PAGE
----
Experiment with winter vegies

Greengrocer shelves are far from boring.
Greengrocer shelves are far from boring. Renee Pilcher

FRESH produce such as beans, broccoli, cauliflower, corn, zucchinis and cabbage remain expensive but greengrocer shelves are far from boring with a range of vegetable lines to experiment with in the kitchen.

Watch out for dark green Tuscan cabbage leaves, broccoflowers, which look like a lime green cauliflower, great quality fennel and the cooking root called celeriac that leaves a hint of celery taste in recipes.

The dirt on brushed potatoes may be mould affected after recent rains but the potato will still eat well if it remains firm. Pumpkins are cutting orange and are flavoursome.

Sweet potatoes have firmed in price and are limited in their sizes. Green capsicums are the best buy, while red is scarce and yellow are of poor quality. Eggplant is starting to reduce in price.

There is a shortage of large beetroot. Turnips and parsnips are expensive, while rhubarb is struggling with quality.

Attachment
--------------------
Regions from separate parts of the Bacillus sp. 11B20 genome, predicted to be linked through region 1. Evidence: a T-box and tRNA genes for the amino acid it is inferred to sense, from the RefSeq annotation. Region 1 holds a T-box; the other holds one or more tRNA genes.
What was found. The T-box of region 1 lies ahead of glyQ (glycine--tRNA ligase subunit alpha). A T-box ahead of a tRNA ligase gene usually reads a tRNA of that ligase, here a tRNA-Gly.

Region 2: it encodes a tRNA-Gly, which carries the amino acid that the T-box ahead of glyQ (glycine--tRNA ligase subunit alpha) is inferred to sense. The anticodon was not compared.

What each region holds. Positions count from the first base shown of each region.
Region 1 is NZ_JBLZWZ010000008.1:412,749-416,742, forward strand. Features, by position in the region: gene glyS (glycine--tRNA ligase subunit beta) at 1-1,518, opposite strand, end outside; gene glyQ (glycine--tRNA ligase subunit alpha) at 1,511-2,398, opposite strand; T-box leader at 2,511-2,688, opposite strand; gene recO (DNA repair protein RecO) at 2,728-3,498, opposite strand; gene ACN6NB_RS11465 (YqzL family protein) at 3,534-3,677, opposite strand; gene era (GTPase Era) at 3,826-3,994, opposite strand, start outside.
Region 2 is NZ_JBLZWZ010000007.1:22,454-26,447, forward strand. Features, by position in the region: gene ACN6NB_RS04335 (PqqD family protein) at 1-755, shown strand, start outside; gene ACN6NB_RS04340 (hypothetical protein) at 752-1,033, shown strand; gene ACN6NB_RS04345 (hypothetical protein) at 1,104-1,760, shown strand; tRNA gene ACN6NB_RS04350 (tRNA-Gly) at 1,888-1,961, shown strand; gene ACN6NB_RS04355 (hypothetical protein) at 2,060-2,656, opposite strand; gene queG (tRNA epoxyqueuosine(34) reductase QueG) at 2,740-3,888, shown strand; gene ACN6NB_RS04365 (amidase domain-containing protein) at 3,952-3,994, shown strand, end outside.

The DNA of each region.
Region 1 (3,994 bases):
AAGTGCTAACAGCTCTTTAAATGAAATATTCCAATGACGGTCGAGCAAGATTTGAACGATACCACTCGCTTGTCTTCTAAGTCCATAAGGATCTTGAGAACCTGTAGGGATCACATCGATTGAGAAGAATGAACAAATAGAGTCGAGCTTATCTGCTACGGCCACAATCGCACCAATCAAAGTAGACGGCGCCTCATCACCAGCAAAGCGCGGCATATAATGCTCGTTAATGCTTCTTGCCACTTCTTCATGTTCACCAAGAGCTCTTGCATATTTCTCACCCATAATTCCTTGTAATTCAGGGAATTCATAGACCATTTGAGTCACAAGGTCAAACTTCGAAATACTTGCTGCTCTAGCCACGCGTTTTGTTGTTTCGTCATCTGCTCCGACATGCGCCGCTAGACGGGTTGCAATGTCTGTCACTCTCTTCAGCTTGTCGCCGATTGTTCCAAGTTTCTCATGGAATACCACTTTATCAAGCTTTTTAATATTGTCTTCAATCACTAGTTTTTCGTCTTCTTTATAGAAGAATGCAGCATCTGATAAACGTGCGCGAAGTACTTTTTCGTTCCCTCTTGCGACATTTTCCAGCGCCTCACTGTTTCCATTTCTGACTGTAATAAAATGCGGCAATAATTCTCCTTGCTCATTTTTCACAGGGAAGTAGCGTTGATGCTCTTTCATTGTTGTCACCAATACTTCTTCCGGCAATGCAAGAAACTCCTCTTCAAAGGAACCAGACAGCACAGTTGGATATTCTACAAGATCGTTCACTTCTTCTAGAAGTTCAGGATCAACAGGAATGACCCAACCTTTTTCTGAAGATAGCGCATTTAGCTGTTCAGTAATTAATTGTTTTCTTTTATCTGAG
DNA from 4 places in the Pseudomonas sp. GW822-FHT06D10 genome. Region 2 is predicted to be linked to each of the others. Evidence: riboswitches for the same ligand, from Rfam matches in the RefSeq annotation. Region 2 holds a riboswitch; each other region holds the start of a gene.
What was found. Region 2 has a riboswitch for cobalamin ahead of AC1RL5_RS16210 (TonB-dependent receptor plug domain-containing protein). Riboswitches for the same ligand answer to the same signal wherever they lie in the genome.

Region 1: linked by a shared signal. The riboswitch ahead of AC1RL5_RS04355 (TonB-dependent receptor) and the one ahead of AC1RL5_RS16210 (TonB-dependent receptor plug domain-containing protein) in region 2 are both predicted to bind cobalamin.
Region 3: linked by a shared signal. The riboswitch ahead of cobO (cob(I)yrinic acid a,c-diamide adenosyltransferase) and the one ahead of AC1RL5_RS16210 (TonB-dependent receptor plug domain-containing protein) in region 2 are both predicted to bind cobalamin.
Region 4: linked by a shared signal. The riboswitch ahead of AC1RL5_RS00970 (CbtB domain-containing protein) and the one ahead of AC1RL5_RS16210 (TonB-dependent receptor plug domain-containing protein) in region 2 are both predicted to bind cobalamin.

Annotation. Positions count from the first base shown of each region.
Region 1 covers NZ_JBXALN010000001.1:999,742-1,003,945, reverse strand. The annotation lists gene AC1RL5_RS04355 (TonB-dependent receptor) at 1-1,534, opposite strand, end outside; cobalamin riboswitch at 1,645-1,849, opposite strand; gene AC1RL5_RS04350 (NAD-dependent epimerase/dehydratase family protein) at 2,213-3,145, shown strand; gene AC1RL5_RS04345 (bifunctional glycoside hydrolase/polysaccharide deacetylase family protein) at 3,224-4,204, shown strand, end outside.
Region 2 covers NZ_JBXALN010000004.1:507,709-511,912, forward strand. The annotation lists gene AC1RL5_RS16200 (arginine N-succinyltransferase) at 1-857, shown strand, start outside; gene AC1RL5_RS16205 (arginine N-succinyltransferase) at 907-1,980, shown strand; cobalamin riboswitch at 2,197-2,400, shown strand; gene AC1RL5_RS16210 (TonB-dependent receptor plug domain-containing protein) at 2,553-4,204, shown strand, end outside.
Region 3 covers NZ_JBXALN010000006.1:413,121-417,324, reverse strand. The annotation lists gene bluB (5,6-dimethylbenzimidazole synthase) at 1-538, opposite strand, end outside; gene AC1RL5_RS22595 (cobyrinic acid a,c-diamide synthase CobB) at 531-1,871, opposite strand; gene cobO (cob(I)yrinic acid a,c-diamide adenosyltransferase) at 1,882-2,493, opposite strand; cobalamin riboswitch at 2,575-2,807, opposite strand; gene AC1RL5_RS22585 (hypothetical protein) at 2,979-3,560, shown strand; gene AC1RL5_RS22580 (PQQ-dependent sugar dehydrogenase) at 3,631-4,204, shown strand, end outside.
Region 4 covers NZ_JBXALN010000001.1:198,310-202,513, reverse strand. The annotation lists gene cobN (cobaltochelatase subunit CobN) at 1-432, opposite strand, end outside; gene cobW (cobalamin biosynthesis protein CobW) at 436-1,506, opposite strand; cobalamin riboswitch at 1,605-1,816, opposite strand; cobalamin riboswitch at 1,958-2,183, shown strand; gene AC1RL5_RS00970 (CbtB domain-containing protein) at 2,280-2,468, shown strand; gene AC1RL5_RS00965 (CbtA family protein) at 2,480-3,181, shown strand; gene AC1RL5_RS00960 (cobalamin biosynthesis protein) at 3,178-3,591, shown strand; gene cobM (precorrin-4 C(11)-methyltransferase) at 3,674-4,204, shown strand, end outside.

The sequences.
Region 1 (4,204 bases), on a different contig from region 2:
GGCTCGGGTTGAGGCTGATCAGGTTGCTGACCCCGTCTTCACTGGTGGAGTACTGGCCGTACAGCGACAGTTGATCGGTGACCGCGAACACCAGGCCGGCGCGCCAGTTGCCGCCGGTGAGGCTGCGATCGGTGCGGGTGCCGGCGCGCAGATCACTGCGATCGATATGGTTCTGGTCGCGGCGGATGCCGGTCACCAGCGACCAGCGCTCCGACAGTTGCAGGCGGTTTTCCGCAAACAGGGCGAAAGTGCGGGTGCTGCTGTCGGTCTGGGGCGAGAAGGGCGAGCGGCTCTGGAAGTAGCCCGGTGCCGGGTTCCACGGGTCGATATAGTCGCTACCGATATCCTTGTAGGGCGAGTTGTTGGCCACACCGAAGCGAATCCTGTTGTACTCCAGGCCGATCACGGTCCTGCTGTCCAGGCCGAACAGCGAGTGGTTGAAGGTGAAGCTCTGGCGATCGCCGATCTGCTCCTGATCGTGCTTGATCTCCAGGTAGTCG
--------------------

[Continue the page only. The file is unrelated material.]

Carrots are plentiful and of good quality. Brown and red onion varieties are being joined by the white variety. Cucumbers and tomatoes are still short in supply, expensive and have a shortened shelf life.

English spinach is also hard to get but can be substituted with the hydroponic bunches, mescaline, microherbs and mixed leaf vegetables.

Quality Queensland strawberries remain firm in price.

Best value-for-money winter fruits are pears, all fresh apples, yellow papaws and imperial mandarins.

Topics:  easy eating lifestyle

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